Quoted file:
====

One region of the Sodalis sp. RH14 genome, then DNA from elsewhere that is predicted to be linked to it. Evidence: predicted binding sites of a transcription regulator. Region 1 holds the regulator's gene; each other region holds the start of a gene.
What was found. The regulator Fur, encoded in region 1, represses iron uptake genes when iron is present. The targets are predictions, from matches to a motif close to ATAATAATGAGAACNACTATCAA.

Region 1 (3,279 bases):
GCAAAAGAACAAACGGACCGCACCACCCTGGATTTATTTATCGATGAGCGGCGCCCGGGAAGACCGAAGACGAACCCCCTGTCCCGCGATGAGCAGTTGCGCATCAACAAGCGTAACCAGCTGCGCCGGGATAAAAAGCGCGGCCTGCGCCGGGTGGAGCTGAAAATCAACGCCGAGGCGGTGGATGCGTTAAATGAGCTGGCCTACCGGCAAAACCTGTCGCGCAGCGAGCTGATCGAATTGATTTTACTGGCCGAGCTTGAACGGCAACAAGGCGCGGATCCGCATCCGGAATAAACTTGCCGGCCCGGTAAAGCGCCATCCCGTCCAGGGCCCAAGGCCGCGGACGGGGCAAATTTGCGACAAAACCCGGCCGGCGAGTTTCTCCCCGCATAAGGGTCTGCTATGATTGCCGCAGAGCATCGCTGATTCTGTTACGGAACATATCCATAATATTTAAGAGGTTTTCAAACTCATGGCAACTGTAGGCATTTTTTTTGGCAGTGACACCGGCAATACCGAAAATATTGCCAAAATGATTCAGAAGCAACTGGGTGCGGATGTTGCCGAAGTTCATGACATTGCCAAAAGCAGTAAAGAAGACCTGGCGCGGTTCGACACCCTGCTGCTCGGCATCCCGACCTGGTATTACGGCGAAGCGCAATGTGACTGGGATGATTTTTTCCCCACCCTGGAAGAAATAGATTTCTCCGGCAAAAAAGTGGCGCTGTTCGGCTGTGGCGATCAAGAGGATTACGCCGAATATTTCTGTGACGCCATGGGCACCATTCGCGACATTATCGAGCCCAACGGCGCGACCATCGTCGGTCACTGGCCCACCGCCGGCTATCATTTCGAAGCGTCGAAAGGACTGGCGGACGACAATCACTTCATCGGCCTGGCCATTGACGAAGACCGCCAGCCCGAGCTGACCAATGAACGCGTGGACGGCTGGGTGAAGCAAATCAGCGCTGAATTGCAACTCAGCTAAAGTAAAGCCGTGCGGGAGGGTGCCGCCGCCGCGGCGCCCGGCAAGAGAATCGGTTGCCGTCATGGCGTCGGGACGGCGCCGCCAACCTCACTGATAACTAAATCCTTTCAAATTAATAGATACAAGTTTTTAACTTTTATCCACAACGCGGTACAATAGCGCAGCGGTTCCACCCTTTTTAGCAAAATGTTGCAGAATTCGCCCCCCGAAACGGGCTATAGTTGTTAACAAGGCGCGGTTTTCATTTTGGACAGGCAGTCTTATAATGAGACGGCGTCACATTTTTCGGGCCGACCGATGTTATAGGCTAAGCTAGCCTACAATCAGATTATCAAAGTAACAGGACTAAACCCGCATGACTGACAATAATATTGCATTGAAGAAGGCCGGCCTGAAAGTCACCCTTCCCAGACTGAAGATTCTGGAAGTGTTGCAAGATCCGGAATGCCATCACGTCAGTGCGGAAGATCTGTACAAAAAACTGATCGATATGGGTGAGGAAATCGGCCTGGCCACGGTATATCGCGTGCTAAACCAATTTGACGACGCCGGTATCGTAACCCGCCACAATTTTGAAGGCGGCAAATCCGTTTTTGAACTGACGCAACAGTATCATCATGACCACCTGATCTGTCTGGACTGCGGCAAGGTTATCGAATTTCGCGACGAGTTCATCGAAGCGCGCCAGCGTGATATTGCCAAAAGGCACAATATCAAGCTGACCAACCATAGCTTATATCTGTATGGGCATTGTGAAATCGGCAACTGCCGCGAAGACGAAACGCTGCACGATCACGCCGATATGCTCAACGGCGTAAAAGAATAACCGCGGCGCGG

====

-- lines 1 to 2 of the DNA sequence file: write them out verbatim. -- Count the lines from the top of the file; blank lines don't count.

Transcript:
One region of the Sodalis sp. RH14 genome, then DNA from elsewhere that is predicted to be linked to it. Evidence: predicted binding sites of a transcription regulator. Region 1 holds the regulator's gene; each other region holds the start of a gene.
What was found. The regulator Fur, encoded in region 1, represses iron uptake genes when iron is present. The targets are predictions, from matches to a motif close to ATAATAATGAGAACNACTATCAA.